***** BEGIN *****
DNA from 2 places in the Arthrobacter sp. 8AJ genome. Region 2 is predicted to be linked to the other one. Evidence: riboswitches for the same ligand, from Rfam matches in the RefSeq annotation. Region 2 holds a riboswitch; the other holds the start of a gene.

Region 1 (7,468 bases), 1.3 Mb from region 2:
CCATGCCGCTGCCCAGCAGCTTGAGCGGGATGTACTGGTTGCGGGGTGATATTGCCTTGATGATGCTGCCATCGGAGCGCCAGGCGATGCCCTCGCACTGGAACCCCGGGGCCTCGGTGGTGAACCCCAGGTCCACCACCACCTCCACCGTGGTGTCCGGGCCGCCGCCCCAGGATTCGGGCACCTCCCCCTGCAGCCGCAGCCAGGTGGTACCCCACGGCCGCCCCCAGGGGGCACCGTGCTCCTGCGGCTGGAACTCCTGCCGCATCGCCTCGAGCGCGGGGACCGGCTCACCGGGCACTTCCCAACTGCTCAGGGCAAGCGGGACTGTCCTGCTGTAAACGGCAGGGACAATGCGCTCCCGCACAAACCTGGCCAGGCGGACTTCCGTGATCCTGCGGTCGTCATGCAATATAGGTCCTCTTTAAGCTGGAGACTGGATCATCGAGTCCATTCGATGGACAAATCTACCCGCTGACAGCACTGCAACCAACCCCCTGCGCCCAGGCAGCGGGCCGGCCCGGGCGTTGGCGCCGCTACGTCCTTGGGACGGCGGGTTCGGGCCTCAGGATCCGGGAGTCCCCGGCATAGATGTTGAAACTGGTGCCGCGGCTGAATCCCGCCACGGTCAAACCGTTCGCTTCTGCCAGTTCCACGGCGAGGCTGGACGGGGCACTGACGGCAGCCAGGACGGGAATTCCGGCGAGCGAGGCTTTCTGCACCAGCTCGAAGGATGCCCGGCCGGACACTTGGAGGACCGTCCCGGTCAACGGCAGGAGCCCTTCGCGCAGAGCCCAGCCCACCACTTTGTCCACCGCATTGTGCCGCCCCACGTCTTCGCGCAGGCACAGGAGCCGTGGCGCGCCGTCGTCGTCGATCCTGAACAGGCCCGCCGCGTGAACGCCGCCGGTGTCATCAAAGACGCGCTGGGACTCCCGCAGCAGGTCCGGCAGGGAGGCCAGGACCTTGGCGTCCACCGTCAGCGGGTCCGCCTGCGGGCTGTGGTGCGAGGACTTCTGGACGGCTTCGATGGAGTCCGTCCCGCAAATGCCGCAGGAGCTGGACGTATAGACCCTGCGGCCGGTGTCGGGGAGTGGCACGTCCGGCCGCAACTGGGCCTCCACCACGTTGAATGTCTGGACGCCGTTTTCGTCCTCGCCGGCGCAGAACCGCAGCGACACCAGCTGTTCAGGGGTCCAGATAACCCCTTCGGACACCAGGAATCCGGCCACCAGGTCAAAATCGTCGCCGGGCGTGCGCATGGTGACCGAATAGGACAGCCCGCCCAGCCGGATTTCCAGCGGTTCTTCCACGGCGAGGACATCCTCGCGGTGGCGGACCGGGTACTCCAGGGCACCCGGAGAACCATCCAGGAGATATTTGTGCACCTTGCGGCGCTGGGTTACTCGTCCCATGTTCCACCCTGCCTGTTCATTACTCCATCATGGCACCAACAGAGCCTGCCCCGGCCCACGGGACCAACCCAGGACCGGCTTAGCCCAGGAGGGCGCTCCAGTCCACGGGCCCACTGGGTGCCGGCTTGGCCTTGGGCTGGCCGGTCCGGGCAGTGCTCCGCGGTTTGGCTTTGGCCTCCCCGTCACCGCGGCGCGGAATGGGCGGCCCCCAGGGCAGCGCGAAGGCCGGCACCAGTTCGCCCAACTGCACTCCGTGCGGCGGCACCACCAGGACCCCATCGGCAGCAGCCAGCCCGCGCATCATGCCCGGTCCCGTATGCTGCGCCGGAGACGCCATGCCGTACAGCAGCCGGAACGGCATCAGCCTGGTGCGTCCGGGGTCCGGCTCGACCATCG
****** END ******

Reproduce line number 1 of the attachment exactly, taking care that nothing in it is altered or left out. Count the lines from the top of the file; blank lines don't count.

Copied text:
DNA from 2 places in the Arthrobacter sp. 8AJ genome. Region 2 is predicted to be linked to the other one. Evidence: riboswitches for the same ligand, from Rfam matches in the RefSeq annotation. Region 2 holds a riboswitch; the other holds the start of a gene.